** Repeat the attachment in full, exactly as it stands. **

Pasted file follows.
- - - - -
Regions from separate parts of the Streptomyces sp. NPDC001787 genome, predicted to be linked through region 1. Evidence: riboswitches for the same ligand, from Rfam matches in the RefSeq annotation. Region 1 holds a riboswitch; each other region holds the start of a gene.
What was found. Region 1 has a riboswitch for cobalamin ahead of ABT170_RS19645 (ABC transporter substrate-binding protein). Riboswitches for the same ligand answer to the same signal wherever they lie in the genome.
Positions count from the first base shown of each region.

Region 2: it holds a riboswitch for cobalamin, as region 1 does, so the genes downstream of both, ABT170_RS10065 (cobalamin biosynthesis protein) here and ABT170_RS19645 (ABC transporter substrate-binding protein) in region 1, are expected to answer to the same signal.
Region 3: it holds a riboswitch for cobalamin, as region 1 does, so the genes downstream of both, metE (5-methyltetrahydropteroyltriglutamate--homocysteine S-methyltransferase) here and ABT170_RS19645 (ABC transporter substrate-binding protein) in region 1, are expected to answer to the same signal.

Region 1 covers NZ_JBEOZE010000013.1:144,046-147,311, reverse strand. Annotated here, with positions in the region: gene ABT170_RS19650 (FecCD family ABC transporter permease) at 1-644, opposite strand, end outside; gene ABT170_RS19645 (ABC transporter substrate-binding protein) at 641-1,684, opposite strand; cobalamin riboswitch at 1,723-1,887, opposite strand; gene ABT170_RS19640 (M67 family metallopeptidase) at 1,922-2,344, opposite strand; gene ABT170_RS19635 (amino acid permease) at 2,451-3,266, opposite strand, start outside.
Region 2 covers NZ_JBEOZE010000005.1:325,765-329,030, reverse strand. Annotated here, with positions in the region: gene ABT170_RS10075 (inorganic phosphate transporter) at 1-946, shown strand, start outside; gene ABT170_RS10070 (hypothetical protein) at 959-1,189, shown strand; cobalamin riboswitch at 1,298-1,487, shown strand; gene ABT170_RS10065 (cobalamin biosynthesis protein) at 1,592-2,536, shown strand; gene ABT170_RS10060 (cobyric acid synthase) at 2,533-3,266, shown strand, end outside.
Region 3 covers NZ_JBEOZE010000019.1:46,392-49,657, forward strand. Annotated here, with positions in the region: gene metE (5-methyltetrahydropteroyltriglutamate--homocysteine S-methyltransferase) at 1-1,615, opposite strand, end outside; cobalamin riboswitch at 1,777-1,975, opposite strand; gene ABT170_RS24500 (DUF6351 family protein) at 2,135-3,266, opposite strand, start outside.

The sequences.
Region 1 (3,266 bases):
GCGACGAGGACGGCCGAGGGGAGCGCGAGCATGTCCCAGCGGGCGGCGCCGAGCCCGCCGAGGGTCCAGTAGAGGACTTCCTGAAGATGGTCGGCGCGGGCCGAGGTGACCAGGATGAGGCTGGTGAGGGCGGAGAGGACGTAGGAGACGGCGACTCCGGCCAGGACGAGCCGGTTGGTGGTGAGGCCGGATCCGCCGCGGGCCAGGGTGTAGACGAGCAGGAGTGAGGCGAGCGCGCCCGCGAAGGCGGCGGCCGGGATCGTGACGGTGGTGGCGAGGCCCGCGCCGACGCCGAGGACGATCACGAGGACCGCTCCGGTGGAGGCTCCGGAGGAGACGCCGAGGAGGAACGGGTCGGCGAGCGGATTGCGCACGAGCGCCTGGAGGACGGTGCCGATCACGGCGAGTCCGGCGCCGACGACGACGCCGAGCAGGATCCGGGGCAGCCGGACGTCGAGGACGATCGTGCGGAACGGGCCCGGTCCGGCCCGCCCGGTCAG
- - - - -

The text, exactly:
Regions from separate parts of the Streptomyces sp. NPDC001787 genome, predicted to be linked through region 1. Evidence: riboswitches for the same ligand, from Rfam matches in the RefSeq annotation. Region 1 holds a riboswitch; each other region holds the start of a gene.
What was found. Region 1 has a riboswitch for cobalamin ahead of ABT170_RS19645 (ABC transporter substrate-binding protein). Riboswitches for the same ligand answer to the same signal wherever they lie in the genome.
Positions count from the first base shown of each region.

Region 2: it holds a riboswitch for cobalamin, as region 1 does, so the genes downstream of both, ABT170_RS10065 (cobalamin biosynthesis protein) here and ABT170_RS19645 (ABC transporter substrate-binding protein) in region 1, are expected to answer to the same signal.
Region 3: it holds a riboswitch for cobalamin, as region 1 does, so the genes downstream of both, metE (5-methyltetrahydropteroyltriglutamate--homocysteine S-methyltransferase) here and ABT170_RS19645 (ABC transporter substrate-binding protein) in region 1, are expected to answer to the same signal.

Region 1 covers NZ_JBEOZE010000013.1:144,046-147,311, reverse strand. Annotated here, with positions in the region: gene ABT170_RS19650 (FecCD family ABC transporter permease) at 1-644, opposite strand, end outside; gene ABT170_RS19645 (ABC transporter substrate-binding protein) at 641-1,684, opposite strand; cobalamin riboswitch at 1,723-1,887, opposite strand; gene ABT170_RS19640 (M67 family metallopeptidase) at 1,922-2,344, opposite strand; gene ABT170_RS19635 (amino acid permease) at 2,451-3,266, opposite strand, start outside.
Region 2 covers NZ_JBEOZE010000005.1:325,765-329,030, reverse strand. Annotated here, with positions in the region: gene ABT170_RS10075 (inorganic phosphate transporter) at 1-946, shown strand, start outside; gene ABT170_RS10070 (hypothetical protein) at 959-1,189, shown strand; cobalamin riboswitch at 1,298-1,487, shown strand; gene ABT170_RS10065 (cobalamin biosynthesis protein) at 1,592-2,536, shown strand; gene ABT170_RS10060 (cobyric acid synthase) at 2,533-3,266, shown strand, end outside.
Region 3 covers NZ_JBEOZE010000019.1:46,392-49,657, forward strand. Annotated here, with positions in the region: gene metE (5-methyltetrahydropteroyltriglutamate--homocysteine S-methyltransferase) at 1-1,615, opposite strand, end outside; cobalamin riboswitch at 1,777-1,975, opposite strand; gene ABT170_RS24500 (DUF6351 family protein) at 2,135-3,266, opposite strand, start outside.

The sequences.
Region 1 (3,266 bases):
GCGACGAGGACGGCCGAGGGGAGCGCGAGCATGTCCCAGCGGGCGGCGCCGAGCCCGCCGAGGGTCCAGTAGAGGACTTCCTGAAGATGGTCGGCGCGGGCCGAGGTGACCAGGATGAGGCTGGTGAGGGCGGAGAGGACGTAGGAGACGGCGACTCCGGCCAGGACGAGCCGGTTGGTGGTGAGGCCGGATCCGCCGCGGGCCAGGGTGTAGACGAGCAGGAGTGAGGCGAGCGCGCCCGCGAAGGCGGCGGCCGGGATCGTGACGGTGGTGGCGAGGCCCGCGCCGACGCCGAGGACGATCACGAGGACCGCTCCGGTGGAGGCTCCGGAGGAGACGCCGAGGAGGAACGGGTCGGCGAGCGGATTGCGCACGAGCGCCTGGAGGACGGTGCCGATCACGGCGAGTCCGGCGCCGACGACGACGCCGAGCAGGATCCGGGGCAGCCGGACGTCGAGGACGATCGTGCGGAACGGGCCCGGTCCGGCCCGCCCGGTCAG